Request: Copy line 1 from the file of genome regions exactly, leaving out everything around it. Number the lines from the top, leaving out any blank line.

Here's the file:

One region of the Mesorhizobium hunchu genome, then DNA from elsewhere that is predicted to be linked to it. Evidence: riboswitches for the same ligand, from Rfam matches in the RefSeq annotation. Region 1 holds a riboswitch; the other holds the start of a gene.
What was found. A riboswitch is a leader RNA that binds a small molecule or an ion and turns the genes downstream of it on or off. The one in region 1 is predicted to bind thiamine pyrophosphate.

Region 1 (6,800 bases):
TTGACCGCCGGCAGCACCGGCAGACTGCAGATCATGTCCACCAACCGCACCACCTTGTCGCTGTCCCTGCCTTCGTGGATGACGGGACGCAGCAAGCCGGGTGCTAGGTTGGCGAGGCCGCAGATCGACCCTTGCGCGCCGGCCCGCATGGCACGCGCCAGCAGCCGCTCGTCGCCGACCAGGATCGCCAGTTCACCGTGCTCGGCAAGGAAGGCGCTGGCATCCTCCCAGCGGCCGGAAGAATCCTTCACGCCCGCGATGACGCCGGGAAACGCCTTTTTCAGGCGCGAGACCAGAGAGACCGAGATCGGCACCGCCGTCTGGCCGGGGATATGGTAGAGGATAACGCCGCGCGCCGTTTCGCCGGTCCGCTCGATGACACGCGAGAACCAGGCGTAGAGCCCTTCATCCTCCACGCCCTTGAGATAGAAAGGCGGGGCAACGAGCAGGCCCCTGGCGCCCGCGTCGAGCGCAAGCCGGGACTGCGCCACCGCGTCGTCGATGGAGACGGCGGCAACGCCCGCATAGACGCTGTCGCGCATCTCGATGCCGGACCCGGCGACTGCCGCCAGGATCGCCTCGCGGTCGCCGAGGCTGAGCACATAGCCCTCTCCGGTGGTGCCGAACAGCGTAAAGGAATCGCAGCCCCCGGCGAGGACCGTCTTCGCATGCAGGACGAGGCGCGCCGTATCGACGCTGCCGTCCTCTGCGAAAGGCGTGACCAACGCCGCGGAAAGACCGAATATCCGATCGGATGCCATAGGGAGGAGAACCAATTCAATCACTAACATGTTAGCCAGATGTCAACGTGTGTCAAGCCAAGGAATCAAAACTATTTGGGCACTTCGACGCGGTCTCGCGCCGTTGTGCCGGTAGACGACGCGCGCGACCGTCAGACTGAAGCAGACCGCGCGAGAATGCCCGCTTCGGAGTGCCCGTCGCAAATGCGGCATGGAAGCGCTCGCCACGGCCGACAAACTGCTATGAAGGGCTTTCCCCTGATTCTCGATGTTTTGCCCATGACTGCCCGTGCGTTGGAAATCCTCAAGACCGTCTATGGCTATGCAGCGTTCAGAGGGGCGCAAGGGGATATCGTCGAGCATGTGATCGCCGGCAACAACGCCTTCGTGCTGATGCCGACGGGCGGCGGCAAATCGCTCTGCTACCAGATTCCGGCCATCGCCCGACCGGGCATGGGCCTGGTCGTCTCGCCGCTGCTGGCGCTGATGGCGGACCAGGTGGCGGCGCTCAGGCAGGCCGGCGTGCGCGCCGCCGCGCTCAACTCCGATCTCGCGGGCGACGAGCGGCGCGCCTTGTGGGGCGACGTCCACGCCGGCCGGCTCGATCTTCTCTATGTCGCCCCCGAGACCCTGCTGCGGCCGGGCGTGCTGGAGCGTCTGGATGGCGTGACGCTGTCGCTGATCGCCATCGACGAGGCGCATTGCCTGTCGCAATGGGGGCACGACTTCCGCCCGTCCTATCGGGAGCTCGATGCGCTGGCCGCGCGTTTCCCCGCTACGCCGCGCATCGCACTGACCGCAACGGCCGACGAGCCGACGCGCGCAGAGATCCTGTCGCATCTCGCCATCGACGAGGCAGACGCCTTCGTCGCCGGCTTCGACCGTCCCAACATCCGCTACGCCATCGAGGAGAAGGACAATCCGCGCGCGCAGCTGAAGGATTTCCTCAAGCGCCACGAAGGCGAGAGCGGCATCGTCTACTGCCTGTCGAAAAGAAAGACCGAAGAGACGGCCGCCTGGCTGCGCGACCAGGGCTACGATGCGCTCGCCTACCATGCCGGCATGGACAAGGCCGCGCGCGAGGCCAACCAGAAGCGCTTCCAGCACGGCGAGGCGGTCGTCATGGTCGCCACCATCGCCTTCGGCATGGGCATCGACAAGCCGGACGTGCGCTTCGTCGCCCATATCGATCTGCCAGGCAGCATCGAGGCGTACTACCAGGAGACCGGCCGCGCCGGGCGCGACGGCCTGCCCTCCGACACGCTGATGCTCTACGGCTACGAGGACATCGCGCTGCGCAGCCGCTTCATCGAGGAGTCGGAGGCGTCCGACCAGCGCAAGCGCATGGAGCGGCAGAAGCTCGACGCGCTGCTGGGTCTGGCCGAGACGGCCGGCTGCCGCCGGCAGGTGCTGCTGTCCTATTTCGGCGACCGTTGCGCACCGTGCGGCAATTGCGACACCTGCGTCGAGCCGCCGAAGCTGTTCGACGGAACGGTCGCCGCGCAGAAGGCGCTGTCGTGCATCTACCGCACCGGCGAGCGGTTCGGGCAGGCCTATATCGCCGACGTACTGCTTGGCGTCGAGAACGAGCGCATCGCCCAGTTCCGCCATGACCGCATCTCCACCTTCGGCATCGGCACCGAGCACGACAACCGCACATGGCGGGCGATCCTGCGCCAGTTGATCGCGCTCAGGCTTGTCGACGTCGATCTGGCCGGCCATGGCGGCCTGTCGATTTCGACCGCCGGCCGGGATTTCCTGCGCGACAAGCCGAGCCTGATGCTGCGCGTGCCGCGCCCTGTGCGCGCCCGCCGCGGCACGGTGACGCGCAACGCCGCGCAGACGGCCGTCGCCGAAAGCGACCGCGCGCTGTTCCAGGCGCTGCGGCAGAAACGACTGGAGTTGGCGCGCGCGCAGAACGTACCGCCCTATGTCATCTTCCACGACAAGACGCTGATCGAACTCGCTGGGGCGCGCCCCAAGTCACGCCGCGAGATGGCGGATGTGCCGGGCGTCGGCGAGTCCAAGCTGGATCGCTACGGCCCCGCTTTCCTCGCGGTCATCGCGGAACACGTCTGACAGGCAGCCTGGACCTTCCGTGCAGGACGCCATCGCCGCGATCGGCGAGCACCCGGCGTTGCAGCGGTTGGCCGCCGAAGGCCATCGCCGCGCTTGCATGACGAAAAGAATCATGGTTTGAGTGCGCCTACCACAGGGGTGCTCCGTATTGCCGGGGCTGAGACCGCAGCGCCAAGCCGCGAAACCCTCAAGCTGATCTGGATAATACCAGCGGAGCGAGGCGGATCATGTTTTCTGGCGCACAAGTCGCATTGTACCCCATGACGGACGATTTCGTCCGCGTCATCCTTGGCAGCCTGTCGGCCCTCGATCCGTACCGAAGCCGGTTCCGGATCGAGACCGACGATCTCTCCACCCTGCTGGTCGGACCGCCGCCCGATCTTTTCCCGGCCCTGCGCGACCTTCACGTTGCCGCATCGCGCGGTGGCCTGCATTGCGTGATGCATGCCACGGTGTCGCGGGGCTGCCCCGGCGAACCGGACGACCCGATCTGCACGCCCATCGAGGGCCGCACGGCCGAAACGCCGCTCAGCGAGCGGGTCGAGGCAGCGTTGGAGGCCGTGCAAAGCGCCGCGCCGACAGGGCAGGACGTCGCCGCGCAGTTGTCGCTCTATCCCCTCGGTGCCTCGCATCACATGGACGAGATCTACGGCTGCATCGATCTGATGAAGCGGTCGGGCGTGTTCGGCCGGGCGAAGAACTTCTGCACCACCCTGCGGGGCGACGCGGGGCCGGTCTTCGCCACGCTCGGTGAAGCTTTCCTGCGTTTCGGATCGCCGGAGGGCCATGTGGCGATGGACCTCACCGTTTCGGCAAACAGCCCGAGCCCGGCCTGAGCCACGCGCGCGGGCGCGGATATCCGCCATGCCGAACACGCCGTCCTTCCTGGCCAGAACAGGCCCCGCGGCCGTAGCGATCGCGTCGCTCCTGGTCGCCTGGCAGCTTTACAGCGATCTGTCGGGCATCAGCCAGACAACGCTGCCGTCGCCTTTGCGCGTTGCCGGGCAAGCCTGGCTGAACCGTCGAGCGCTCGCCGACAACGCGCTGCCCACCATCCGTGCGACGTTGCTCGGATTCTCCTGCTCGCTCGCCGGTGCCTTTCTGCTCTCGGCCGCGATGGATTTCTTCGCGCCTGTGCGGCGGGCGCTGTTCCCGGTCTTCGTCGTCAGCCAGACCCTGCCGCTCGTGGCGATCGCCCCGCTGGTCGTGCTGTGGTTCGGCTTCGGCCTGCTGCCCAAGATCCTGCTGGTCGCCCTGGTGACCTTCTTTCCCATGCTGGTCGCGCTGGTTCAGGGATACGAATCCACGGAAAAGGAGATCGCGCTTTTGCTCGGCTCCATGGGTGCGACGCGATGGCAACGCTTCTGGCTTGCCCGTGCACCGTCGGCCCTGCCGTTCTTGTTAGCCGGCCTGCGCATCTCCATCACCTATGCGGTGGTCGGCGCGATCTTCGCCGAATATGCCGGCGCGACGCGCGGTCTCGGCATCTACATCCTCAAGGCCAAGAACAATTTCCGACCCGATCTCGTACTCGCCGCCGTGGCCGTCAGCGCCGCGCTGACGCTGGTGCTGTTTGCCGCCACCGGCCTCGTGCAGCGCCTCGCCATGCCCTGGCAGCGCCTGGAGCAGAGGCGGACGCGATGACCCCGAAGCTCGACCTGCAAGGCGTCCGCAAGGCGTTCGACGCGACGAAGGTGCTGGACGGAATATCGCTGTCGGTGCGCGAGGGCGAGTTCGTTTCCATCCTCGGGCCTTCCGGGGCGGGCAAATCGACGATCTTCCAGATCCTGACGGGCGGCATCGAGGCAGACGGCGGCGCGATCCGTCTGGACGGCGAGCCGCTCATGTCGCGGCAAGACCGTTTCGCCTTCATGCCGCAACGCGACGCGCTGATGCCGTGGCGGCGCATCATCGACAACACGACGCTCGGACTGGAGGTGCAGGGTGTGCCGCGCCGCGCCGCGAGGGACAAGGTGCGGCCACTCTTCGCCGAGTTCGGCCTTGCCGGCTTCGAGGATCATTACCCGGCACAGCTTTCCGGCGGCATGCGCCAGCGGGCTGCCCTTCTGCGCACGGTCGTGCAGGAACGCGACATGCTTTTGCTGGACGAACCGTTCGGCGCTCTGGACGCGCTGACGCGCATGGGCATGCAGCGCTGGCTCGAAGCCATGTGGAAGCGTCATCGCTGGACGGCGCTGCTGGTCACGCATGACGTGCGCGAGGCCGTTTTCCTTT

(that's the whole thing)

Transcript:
One region of the Mesorhizobium hunchu genome, then DNA from elsewhere that is predicted to be linked to it. Evidence: riboswitches for the same ligand, from Rfam matches in the RefSeq annotation. Region 1 holds a riboswitch; the other holds the start of a gene.